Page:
On 15th September, Guy Palmer gave a talk via Zoom on the history of modern art, from the mid 19th Century to today, covering the Impressionists, Post-Impressionists, Fauvists, Expressionists, Cubists, Surrealists, Abstract Expressionists and Pop Artists. Around 30 of our members attended.
On 18th August, Jim Connor, from the Eltham Historical Society, gave a talk via Zoom on the history of using earth to create various types of structures, extending from early days up to the more recent use of mud bricks for housing in Eltham and the surrounding area. Around 30 of our members attended.
Dianne Parslow was planning to run a few training sessions on Powerpoint but the coronavirus got in the way. So she has turned her session into a little online course. Just follow these instructions. When you have completed Part I of the instructions, you should have something that looks like this powerpoint presentation.
For some further tips, read this powerpoint presentation, remembering to select 'slide show' to show all aspects of this demonstration. Dianne is happy to give individual help via email (email@example.com) or phone (0434 986 424).
Our marketing activities
This blog summarises some of our marketing activities over the past few years.
Here is a video which covers many of the classes that we offer.
Today, 8th March, we received a $1,000 grant from Diamond Valley Railway, who are based in Eltham Lower Park.
After a brief ceremony during which they gave us the cheque and we gave a little speech of thanks, Cath Bauman (Secretary) and Guy Palmer (President) took a trip on one of the trains.
In total on the day, Diamond Valley Railway awarded grants of $20,000(!) to local community groups.
We had a table at the 2020 Healthy and Active Ageing Expo at Eltham High School (first picture).
We were one of around 50 tables at the event (second picture).
And some of us took part in the belly dancing session (third picture)!
Thanks to Gail Clayton for organising. Thanks also to Alan Clayton, Barbara Owen, Colleen Gardner, Gayle Considine, Joy Barham, Kay Bichard, Laraine Hussey, Pam Kemeys, Rex Paine and Yvonne Torrico for staffing our table.
Future half price days for our members include:
- The Songs of a Sentimental Bloke : Thursdays, 14th and 21st May.
- The Long Road: Thursdays, 10th and 17th September.
There is no need to book, just turn up on the night, say that you are from Nillumbik U3A, and pay for the half price tickets.
|On 30th January at Old Eltham Courthouse, an interested group of members attended an introductory course on how to use a defibrillator and perform CPR. Gail Clayton writes: “Health provider Bolton Clarke representative Raquel gave an excellent talk and demo and asked for group participation. After seeing a short video of ‘how not to do it’ by Mr Bean (see right), we learnt the correct method. Hopefully we never need to employ these life-saving methods, but if an incident should occur then some members should be able to step in and assist.“|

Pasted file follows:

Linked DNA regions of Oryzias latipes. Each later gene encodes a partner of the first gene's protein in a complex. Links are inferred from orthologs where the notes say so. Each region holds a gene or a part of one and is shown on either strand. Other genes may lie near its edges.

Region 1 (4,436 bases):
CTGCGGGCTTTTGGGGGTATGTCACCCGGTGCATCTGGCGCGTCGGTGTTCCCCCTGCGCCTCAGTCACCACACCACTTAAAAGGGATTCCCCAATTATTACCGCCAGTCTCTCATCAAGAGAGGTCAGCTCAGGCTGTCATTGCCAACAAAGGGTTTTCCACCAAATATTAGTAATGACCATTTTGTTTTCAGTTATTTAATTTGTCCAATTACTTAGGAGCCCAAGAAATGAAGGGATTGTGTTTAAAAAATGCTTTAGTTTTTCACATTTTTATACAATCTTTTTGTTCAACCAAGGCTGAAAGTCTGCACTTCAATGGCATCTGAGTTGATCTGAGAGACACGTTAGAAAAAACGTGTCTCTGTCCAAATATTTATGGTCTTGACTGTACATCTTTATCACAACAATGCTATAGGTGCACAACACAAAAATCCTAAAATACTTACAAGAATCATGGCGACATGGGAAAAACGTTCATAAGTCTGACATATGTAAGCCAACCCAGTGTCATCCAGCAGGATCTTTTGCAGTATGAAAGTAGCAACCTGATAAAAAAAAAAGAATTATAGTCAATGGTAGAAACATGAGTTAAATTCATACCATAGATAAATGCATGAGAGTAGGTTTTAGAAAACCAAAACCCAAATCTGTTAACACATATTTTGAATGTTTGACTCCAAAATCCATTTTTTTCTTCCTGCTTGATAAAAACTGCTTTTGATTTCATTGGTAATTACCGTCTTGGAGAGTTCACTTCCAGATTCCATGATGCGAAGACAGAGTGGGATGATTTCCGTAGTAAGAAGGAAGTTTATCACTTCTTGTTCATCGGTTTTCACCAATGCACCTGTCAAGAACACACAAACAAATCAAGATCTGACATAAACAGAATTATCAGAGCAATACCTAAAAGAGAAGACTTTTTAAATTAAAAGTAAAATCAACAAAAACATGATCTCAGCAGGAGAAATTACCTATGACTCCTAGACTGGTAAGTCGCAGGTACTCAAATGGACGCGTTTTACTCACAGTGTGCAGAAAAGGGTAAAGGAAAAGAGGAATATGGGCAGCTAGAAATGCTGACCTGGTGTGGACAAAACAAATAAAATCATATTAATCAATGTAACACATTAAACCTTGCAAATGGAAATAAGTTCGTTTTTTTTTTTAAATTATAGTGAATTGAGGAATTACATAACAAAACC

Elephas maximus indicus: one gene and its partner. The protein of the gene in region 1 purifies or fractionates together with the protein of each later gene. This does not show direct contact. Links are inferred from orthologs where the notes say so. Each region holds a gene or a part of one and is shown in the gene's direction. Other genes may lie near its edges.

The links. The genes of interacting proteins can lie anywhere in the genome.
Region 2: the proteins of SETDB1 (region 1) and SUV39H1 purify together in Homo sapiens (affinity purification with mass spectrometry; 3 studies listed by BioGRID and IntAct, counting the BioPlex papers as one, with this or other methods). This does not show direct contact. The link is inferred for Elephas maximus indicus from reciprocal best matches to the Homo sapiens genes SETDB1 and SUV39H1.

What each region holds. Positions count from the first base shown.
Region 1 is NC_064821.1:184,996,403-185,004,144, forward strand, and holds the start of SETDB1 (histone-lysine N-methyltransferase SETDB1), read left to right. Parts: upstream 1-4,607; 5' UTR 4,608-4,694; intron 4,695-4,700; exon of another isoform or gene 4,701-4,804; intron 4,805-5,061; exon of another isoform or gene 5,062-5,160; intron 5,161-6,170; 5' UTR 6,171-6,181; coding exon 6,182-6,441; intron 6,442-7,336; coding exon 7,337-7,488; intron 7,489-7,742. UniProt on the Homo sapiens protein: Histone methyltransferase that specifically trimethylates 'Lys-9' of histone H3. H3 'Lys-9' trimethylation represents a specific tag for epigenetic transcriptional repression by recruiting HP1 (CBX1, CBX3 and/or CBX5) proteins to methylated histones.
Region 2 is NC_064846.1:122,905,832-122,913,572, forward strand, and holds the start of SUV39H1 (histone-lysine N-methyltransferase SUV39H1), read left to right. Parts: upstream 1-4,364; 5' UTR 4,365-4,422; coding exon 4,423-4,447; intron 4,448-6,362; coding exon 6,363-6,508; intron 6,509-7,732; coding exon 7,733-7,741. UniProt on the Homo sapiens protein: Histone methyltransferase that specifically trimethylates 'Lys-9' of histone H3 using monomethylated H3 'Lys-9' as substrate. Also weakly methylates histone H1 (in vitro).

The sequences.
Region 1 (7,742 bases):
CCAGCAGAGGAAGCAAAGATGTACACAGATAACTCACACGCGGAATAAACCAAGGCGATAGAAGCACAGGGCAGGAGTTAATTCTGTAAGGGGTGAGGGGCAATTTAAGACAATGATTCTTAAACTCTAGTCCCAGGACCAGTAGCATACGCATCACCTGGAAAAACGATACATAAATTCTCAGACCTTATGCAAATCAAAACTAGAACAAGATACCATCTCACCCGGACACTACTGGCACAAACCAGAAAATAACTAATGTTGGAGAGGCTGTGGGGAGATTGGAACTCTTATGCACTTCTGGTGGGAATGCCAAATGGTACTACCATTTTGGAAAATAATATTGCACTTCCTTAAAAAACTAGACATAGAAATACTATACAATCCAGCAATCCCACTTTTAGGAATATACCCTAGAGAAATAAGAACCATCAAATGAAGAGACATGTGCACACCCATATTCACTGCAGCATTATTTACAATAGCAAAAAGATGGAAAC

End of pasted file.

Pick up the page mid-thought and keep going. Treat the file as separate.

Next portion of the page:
Thanks to Ken Wing Jan for organising and to Cath Bauman, Gail Clayton, Gayle Considine, Dianne Parslow, Graeme Forbes, Graham Parslow, Helen Beaumont, Jenny Taylor, Laraine Hussey, Leslie Rhys-Jones, Lilia Deschamps, Neil Taylor, Pat Rhys-Jones, Renato Deschamps, Rosemary Aitken and Suzanne McNally for helping out.
On 13th December, we had our fundraiser with an organisation called Tastepoint. The deal was that we provided 60 people to taste and rate various samples of lamb and they gave us $1,000.
One interesting aspect was that they absolutely wouldn't start the tastings until and unless we had our full complement of people. At one session, we were three people short so both sides just sat around waiting for what seemed like a substantial period of time. A few emergency phone calls and three extra people were drummed up.
Thanks to Cath Bauman for organising and to Debra Forbes and Maree Papworth for helping out. Also, thanks to the 60 of you who participated in the event.
Thanks to Lesley Wing Jan for organising, and to Debra Forbes, Gail Clayton, Gayle Considine, Ian Coulter, Ken Wing Jan, Pam Kemeys, Ros Camera and Sue Power for helping out.
In the middle of the event, 6 of our members got up onto the stage and sang the following "homage to our tutors and all who help run our U3A" (melody courtesy of Bob Dylan)
How many tutors does it take to successfully run our U3A?
How many classes to pursue, without running out of venues?
How many members can we inspire to help them find their thing?
From Mah-jong to Table tennis, Mind Games & Art
To Latin, History & Craft,
Just some of the classes our tutors provide,
Without them we would be kaput, without them we would be kaput!
CHORUS: The answer my friend is blowin' in the wind
The answer is blowin' in the wind.
From Guy's tireless drive, to Dianne's organising skills,
We couldn't run our classes at all,
And Lesley's publicity drive to keep us inspired
To grow with new members who've retired.
CHORUS: The answer my friend is blowin' in the wind
The answer is blowin' in the wind.